Gazers (also known as eyeballs) were tiny, unintelligent beholderkin, who followed their creator like an aggressive pet, a fact that beholders considered amusing. They often served as familiars for evil spellcasters serving under beholders.
Description[edit | edit source]
Gazers resembled the beholder who had dreamed them into being with only minor differences. They possessed only four eyestalks rather than ten, and were only 8 inches (20 centimeters) across.
Behavior[edit | edit source]
Gazers would follow their creators around like aggressive puppies, stalking their lairs looking for vermin to kill. They were not violent towards each other and were capable of cooperation. They could not be tamed by other people and would violently fling people away who tried to touch them. They preyed on and bullied any creature weaker than them.
Wild gazers, after losing or being driven off by their creators, were territorial nuisances who hunted for small game in their area. Larger creatures who entered their territory were pestered and bothered until they left, although they would flee if challenged.
On the rare occasion gazers worked together in a pack, they would team up against larger creatures, and become much more dangerous.
Combat[edit | edit source]
The four eyestalks of gazers could cause effects similar to the spells cause fear, daze, mage hand, and ray of frost. They lacked a central eye ability and could only fire two beams at once. When working in a pack, some would keep enemies distracted with daze rays, while others shot at targets with frost rays. Beholders were capable of seeing out of the creatures' eyes and would sometimes give them to spellcasters for their own nefarious purposes. Eyeballs working as familiars could have one of their rays converted into a spell ray, capable of delivering touch spells as rays. Gazers also had the ability to mimic any speech they heard, repeating it in a high pitched tone.
Ecology[edit | edit source]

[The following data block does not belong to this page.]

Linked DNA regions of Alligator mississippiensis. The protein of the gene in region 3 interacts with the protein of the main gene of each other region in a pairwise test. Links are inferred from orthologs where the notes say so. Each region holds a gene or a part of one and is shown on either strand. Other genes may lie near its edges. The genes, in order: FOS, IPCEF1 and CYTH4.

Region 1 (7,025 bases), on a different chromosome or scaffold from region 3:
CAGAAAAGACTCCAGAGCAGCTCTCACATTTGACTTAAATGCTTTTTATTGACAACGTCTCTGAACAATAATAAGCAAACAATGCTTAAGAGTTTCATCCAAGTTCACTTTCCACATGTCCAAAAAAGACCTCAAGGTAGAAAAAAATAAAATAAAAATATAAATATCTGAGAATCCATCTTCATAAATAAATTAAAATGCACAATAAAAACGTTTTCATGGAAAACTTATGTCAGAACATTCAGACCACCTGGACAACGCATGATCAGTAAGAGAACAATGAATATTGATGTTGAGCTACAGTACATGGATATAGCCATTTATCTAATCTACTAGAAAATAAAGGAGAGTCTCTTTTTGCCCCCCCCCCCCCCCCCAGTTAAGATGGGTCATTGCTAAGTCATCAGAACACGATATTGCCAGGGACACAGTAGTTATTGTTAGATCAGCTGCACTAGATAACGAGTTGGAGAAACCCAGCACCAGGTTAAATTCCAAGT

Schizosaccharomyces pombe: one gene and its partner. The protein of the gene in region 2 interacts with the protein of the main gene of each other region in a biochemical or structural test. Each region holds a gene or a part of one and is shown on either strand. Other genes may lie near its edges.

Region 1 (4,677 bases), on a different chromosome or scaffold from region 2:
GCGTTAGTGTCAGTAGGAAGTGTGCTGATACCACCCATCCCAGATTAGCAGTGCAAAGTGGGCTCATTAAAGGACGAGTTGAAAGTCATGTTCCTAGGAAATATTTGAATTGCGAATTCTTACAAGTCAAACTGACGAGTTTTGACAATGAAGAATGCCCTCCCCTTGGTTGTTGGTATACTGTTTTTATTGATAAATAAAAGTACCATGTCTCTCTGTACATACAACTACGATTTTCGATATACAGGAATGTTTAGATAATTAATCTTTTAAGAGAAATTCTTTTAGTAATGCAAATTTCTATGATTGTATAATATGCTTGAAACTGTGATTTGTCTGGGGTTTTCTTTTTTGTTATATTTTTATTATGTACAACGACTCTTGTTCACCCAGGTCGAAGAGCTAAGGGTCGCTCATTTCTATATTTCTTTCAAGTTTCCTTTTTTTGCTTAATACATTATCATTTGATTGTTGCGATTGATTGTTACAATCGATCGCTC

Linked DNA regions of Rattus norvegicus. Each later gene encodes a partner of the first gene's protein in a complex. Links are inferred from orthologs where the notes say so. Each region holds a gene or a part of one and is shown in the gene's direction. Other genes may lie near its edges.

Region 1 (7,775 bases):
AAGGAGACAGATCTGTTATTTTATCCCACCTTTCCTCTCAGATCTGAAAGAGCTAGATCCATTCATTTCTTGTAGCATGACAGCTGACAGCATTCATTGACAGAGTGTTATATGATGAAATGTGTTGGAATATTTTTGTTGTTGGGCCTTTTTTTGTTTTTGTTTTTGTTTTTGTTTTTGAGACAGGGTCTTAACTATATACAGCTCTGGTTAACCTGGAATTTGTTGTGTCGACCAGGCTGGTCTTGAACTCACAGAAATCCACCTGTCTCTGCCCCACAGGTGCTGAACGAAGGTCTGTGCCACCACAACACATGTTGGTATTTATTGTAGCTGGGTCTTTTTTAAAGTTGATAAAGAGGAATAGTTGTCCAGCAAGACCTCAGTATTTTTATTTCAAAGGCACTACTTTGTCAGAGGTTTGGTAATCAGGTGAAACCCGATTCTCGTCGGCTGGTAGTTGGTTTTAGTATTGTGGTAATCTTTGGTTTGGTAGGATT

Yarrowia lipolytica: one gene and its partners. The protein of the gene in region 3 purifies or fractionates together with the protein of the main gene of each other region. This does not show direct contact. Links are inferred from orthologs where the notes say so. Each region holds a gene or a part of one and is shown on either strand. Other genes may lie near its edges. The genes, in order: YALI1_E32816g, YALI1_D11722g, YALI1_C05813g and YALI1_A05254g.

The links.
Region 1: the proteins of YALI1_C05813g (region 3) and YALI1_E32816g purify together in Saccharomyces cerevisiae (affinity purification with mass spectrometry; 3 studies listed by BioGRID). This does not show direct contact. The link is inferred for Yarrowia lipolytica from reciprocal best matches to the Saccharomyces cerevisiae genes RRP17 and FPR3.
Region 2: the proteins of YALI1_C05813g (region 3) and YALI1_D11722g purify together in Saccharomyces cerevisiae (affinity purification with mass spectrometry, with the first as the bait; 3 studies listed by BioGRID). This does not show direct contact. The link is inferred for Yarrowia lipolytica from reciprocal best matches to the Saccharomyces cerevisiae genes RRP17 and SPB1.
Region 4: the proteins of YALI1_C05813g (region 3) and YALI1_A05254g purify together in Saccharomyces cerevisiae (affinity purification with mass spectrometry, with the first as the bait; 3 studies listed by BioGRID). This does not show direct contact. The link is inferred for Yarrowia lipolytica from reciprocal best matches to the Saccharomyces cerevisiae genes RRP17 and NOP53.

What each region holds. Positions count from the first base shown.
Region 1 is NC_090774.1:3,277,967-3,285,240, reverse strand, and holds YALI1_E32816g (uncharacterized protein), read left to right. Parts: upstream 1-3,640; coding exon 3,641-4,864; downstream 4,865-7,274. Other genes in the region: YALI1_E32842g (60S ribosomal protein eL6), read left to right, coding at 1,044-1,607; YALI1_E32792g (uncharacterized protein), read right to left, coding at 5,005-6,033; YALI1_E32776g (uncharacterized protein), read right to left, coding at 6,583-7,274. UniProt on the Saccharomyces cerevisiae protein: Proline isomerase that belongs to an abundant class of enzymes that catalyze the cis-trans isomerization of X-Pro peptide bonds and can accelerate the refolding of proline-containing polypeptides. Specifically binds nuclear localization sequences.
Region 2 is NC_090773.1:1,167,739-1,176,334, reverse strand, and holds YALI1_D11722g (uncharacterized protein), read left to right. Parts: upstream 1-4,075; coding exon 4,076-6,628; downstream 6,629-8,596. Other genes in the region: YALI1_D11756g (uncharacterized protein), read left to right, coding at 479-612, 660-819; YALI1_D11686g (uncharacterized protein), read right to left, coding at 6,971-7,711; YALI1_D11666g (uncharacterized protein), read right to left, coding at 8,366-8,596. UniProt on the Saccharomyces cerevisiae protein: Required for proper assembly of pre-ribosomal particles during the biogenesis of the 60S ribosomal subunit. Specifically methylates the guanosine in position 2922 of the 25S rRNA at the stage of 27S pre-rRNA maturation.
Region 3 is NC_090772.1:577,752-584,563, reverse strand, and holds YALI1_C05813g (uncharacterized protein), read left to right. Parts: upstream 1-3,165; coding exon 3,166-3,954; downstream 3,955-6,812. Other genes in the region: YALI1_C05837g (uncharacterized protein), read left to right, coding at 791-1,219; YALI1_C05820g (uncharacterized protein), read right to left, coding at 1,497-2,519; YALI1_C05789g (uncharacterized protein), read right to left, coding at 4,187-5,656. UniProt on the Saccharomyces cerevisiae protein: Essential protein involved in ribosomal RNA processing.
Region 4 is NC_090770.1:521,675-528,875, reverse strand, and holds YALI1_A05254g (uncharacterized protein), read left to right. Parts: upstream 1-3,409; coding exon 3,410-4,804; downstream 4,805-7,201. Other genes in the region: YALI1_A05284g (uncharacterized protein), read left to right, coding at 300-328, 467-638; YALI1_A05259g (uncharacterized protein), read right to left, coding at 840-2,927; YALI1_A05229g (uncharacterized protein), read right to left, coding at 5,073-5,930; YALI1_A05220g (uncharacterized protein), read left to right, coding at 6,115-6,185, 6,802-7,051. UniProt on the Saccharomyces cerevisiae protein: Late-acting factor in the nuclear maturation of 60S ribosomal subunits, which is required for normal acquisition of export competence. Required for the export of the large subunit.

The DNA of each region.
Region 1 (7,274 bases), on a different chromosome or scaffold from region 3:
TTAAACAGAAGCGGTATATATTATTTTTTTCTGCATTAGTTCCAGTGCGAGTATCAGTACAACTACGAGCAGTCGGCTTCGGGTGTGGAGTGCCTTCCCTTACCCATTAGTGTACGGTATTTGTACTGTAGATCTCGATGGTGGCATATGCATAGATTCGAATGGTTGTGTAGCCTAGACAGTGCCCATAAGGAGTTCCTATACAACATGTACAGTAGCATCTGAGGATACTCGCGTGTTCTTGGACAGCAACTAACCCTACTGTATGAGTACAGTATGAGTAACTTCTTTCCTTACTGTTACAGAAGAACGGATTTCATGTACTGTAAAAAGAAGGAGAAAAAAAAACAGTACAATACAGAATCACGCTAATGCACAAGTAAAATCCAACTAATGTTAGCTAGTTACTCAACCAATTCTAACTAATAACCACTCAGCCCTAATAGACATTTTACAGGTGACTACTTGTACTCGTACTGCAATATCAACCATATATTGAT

A gazer was "born" out of a beholder's feverish dreams, in which its perception of scale and perspective was warped by its delirium. They could also be created via a magical process by beholder mages (although the process could be mimicked by others). A gazer's eye could be transplanted into a humanoid by a beholder surgeon. The process killed the gazer, in a sense. This was done to turn said creature into an ocular adept, the only divine casters of the Great Mother who weren't beholders themselves. Vestiges of the gazer's psyche had some influence on the receiver of this surgery.
Society[edit | edit source]
Beholders found the antics of gazers amusing and would often keep them as pets. They might also create small holes within their lairs to make it easier for the gazers to move around. They could also bond with spellcasters of other races but were very hard to magically control or tame. This was easier to do if the spellcaster was a bully, who made constant use of his powers in an oppressive matter.
Appendix[edit | edit source]
Gallery[edit | edit source]
References[edit | edit source]
- Mike Mearls, et al. (November 2016). Volo's Guide to Monsters. Edited by Jeremy Crawford, et al. (Wizards of the Coast), pp. 7, 126. ISBN 978-0786966011.
- James Wyatt and Rob Heinsoo (February 2001). Monster Compendium: Monsters of Faerûn. (Wizards of the Coast), pp. 23–24. ISBN 0-7869-1832-2.
- Thomas M. Reid, Sean K. Reynolds, Darrin Drader, Wil Upchurch (June 2006). Mysteries of the Moonsea. (Wizards of the Coast), p. 35. ISBN 0-7869-3915-X.
- Eric L. Boyd, Erik Mona (May 2002). Faiths and Pantheons. (Wizards of the Coast), p. 200. ISBN 0-7869-2759-3.